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Hot tips for fire-proof gardens

Our Education Strategist Nel Smit recently ran a session with students at Dunalley Primary School to come up with some top tips for designing a low flammability garden. Find out how they got on.

Dunalley was the site of a devastating bushfire in the summer of 2013 which destroyed half the town’s buildings and the primary school. Most of the students experienced trauma including losing their houses, pets, being evacuated and being separated from their loved ones.

On my first meeting with these students, a year after the event, the stories were still emotional and raw. The students were open and candid about their experiences.

My task was to support the students to develop a low flammability garden and brochure for the community.

Take a look at their hot tips for a fire-proof garden.

First the students visited the low flammability gardens at the Sustainability Learning Centre at Mt Nelson which is also in a bushfire prone area. The gardens feature low ground cover and rainforest plants, using gravel as a mulch. The gravel reduces evaporation and weed growth.

The Dunalley students were briefed by students at Mt Nelson Primary School, along with researcher Sue Stack who had produced a fire awareness toolkit as part of a Climate Adaptation project funded through the Tasmanian Climate Change Office.

With these experiences to learn from, the Dunalley students discussed what made a low flammability garden. One of the first questions was, “What should we plant?”. We consulted the Tasmanian Fire Service’s low flammability plant list, our own resident restoration ecologist, Neil Davidson and with the landscape architect Sue Small. The students were surprised that the scientists and professionals couldn’t agree on a definitive list of plants. They had an ‘aha’ moment when they concluded that all plants can be flammable- it’s more how we arrange them and look after them that is important.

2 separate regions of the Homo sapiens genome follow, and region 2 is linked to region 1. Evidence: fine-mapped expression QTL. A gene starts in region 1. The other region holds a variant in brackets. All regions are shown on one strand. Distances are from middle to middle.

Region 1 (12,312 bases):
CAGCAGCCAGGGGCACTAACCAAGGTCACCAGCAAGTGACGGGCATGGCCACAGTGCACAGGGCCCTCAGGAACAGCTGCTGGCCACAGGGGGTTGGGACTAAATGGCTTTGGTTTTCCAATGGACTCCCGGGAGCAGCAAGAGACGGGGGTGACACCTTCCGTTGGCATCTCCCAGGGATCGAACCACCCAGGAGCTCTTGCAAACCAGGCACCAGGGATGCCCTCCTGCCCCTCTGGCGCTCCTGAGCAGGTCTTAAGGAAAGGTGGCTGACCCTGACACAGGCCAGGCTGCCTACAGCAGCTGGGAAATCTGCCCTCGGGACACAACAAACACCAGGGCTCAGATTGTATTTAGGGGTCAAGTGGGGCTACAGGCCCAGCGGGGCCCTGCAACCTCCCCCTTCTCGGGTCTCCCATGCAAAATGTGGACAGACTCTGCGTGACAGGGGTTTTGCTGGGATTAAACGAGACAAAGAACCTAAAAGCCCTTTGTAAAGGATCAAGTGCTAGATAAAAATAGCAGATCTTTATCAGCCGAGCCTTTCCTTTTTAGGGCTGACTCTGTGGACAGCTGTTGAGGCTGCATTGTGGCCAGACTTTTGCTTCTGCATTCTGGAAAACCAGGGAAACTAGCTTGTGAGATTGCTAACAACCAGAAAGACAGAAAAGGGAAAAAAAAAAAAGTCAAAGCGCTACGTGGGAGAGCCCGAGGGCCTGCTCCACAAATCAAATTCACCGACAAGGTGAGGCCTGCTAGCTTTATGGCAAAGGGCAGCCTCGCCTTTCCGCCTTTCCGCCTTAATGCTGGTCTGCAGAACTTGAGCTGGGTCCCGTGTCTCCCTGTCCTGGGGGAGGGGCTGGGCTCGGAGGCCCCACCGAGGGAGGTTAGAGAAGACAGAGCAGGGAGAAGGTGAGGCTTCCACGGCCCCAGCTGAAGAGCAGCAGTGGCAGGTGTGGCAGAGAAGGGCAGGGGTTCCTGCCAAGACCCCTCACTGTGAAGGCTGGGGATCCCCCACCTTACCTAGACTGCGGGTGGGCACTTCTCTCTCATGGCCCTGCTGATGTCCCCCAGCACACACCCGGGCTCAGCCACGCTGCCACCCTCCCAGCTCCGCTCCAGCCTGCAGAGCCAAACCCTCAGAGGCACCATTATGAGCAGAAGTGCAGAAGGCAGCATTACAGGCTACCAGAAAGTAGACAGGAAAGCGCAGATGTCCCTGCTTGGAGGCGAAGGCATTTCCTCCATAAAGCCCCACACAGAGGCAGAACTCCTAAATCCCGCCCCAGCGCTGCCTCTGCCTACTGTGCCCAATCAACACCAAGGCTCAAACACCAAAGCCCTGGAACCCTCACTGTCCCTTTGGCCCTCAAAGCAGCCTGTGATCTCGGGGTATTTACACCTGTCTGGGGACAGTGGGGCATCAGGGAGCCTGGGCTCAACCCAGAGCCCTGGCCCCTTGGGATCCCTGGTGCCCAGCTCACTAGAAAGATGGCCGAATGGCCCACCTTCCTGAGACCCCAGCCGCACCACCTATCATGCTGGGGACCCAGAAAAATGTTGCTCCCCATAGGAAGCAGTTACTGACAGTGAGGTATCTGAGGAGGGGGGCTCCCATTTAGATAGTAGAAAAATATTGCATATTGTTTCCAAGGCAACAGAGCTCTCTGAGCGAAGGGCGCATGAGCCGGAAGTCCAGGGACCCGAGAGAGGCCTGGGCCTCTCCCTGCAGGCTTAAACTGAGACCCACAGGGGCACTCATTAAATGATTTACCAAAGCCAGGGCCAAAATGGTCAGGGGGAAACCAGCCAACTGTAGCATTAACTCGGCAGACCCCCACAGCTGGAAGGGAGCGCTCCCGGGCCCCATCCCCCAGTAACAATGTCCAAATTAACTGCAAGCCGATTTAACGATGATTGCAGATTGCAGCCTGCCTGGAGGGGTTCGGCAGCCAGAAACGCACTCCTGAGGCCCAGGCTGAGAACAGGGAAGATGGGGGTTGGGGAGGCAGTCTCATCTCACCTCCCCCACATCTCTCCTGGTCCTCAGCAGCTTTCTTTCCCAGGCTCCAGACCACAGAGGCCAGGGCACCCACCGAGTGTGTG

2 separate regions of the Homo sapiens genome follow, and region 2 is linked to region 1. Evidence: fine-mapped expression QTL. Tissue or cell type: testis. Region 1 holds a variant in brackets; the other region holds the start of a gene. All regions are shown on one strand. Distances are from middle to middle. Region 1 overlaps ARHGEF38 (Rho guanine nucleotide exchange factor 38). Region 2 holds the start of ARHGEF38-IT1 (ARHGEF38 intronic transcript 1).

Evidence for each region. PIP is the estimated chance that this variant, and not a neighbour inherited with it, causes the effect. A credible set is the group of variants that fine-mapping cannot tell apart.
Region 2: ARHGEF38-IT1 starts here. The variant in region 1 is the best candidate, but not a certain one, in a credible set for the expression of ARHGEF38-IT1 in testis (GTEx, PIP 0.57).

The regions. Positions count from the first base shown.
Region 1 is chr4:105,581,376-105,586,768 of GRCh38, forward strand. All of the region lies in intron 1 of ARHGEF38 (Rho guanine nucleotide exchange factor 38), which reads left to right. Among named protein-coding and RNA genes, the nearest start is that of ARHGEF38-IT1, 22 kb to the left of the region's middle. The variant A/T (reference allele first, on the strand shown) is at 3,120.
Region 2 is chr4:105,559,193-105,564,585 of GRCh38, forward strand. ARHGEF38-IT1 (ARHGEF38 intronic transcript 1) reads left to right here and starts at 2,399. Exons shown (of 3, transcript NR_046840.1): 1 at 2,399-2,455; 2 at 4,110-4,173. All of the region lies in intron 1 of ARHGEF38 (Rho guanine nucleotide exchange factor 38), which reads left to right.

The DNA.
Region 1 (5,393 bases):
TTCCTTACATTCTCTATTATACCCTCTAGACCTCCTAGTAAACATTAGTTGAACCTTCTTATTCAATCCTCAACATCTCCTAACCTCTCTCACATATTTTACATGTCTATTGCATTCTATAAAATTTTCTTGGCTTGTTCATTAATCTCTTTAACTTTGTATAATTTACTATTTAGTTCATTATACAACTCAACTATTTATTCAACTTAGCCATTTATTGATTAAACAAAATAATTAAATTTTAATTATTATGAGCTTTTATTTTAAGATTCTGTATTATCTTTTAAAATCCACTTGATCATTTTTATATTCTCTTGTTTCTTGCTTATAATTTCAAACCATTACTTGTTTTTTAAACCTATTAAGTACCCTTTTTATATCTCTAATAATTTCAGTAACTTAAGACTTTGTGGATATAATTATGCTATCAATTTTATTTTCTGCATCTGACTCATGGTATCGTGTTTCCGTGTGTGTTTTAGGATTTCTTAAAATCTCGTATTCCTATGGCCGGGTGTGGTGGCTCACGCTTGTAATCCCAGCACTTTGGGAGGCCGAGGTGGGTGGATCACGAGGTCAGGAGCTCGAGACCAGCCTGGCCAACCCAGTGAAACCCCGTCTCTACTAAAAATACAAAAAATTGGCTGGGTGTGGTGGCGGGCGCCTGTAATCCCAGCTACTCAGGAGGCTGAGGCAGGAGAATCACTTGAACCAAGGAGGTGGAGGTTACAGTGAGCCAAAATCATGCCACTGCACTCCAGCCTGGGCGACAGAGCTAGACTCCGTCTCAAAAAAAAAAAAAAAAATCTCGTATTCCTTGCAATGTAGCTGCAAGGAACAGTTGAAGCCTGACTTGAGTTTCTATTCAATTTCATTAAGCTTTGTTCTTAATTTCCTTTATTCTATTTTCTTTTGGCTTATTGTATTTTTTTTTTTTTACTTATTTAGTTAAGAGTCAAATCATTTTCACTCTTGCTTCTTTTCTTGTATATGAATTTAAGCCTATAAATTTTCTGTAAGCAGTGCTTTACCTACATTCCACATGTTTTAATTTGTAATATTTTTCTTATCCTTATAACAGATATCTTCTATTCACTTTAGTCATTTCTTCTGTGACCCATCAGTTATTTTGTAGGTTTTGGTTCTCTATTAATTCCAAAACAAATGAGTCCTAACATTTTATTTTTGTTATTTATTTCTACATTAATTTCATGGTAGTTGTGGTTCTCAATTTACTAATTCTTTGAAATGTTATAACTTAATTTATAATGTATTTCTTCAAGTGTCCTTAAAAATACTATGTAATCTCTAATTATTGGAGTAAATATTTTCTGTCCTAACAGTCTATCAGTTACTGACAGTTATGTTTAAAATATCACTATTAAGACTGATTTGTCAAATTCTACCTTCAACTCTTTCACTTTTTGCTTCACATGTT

Some plants are more flammable than others, but all plants in the garden – living or dead- can be fuel for a bushfire. The moisture content of a plant is the most important factor that makes a plant flammable. High moisture means lower flammability.

With this in mind the students produced a list of the best plants for our gardens:

  • Green ground- cover plants can reduce the speed of a fire.
  • Plants that produce a lot of leaf litter should be avoided.
  • Choose plants with open and loose branches as well as leaves that are thinly spread.
  • Wide, flat and thick leaves and those that are soft and fleshy have more plant tissue. This means larger moisture content is in that plant.

Low flammability plants

  • High moisture content
  • Broad fleshy leaves
  • Low and dense
  • No dead material
  • Smooth trunks

High flammability plants

  • High oil content
  • Lots of dead material
  • Thick, stringy bark
  • Tall open leaves
  • Leaf litter underneath

Our next task was to choose a site near the school to build a low flammability garden.

The school gardens would not be built for another year but we consulted with the landscape architect who was keen to build low flammability features into her plan. The students had been working with the local council advising on the new playground in the park. Teacher Jackie King contacted the Council and a low flammability garden site was selected in the local park beside the playground. The students weeded the site and the Council installed a rock border and gravel mulch bed for the local ground cover plants.

I’m already looking forward to seeing how the garden develops over the coming seasons.

Nel Smit, Education Strategist

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